Thursday, October 27, 2011

Strobe Attack

The bad thing about having tinyKart around is that we will just keep driving it until something breaks.


Besides drifting the tires off, the only reliability problem I've seen so far with tinyKart is the motors. Electromagnetically, the Turnigy SK-6374-170's are very good. But mechanically, they suck. We already had to replace the left motor at Maker Faire because the entire rotor was loose and would shift axially until the motor locked up. Last week, the right motor suffered the same fate.

Additionally, the outside rotors are out of balance and the sound like they are going to detonate at full speed (7,500rpm). The vibrations are so bad that the entire kart needs to be clamped to a table to do a no-load test, lest it resonate like the giant aluminum flexure it is. And I'm sure all that vibration would eventually lead to more problems.

tinyKart was originally designed with the larger "melon-class" 80mm motors in mind, but the 63mm "grapefruit-class" with KBS36101 controllers is a better match for its size, weight, and performance. When we built it over the summer, the SK-6374-170 was the only 63mm or 80mm motor in stock, so we didn't have much choice. (Well, okay, we could have dropped $360 on Hacker A60's...) But now there is a new line of inexpensive Hobby King motors called SK3, and there are quite a few 63mm ones:

SK-6374-170 (left) and SK3-6364-190 (right).
They look very nice, and the construction quality is definitely improved. The SK3 has a large radial bearing on the shaft side of the rotor, making it far less prone to shaking itself apart violently at high speeds. It should also help better-constrain the rotor axially. My only real problem with the SK3 63mm motors is that they are not actually 63mm:


The outer diameter is 59mm. The stator is proportionally smaller. And because of the can bearing, the active length is reduced as well. The shaft is also smaller: 8mm instead of 10mm. They don't look much different in the pictures but if you held one in each hand you'd clearly be able to tell that the SK3 is a shrunk-down model, probably to cut materials costs while still passing it off as a 63mm motor.

All of this I would be fine with if it was as good, electromagnetically, as the old SK. But the first indication that it is not is the line-to-line resistance: 37mΩ for the SK3-6364-190 as opposed to 23mΩ for the old SK-6374-170. Normally, it wouldn't be fair to compare a 190rpm/V motor to a 170rpm/V motor. But in my testing, the old SK actually was closer to 190rpm/V anyway, so they have virtually the same back EMF constant. So, for a given amount of current, you get the same torque from each, but the new SK3 generates 60% more heat.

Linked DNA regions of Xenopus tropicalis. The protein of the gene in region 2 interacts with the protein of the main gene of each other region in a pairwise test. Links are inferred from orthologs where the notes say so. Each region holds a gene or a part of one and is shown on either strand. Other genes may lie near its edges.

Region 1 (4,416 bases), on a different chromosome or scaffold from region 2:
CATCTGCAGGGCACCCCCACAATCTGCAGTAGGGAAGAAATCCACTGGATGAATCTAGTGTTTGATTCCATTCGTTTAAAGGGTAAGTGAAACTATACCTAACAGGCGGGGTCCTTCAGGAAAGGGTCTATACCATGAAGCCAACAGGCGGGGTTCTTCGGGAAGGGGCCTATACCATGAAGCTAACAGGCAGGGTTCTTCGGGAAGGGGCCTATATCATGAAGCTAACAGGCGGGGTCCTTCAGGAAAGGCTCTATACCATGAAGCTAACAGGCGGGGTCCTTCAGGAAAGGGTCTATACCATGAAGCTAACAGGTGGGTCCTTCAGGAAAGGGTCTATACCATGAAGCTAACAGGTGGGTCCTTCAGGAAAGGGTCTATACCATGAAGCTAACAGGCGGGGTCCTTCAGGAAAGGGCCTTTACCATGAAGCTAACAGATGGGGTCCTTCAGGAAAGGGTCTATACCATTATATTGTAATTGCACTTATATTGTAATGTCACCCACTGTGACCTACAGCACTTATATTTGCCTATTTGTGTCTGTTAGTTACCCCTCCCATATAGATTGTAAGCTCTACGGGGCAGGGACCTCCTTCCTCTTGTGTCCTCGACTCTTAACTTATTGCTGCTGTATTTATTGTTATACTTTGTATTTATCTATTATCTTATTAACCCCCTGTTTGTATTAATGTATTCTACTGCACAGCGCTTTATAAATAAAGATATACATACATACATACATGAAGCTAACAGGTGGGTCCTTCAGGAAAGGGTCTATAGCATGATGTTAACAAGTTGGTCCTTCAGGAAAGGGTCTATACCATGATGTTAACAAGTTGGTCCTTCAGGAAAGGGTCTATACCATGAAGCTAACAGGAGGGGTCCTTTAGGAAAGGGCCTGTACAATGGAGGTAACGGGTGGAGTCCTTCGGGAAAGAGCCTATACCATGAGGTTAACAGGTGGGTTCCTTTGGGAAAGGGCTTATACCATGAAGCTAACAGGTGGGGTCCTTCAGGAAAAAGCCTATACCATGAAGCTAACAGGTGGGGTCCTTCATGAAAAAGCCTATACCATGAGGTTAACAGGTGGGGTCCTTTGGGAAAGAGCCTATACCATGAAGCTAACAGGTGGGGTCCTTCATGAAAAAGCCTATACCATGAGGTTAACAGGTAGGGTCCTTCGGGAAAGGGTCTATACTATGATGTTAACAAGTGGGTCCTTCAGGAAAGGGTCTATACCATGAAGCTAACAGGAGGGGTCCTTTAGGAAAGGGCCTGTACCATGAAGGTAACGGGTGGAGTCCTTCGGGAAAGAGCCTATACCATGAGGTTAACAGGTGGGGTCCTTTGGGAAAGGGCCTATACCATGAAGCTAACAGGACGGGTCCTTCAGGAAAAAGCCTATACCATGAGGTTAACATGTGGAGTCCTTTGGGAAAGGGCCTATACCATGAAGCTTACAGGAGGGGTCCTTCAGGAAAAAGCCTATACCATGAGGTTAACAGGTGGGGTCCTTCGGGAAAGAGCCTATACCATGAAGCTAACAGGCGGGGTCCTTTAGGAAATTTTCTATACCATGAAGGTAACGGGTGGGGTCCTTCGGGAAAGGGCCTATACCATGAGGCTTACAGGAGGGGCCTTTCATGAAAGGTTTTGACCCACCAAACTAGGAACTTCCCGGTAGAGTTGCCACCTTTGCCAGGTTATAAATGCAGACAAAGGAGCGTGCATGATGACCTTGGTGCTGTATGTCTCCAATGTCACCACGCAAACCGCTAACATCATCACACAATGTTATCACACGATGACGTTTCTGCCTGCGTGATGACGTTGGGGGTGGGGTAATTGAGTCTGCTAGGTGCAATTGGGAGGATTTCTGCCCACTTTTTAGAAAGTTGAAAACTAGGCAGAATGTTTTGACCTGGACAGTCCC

Maybe it's not a big deal. After all, the comparable Hacker A60 is 59mm and 32mΩ. Even at 37mΩ, the power lost to winding resistance at 80A is only 237W per motor, or about 10% of the peak power input. If, with more robust motors, the speed can be increased past the 75% please-don't-blow-up limit its been at so far, the peak power might even go up. And tinyKart has never had motor overheating problems. So, it's worth a try. Swapping motors will mean changing the pulleys to 8mm bore, but that's easy. The bigger problem is the Hall effect sensors...


Because the can diameter is 4mm smaller, the sensors are now 2mm farther from the rotor can. They're already relying on the small amount of field leaking out of the side of the can, so every millimeter counts. It turns out they have no trouble picking up the field from the larger distance and I could still time the motor in the normal way. 

But, reverse sucks.

When timed correctly for forward commutation, the reverse is awful. I didn't recall this being the case on the old SK's, but a further test with them confirmed that forward and reverse have always been asymmetric. The extra distance between the sensors and the rotor can, and possibly a thicker rotor can on the SK3, seem to exaggerate the problem. I wasn't 100% sure it was a sensor problem, though. So, I went to borrow a strobotach from the Edgerton Center: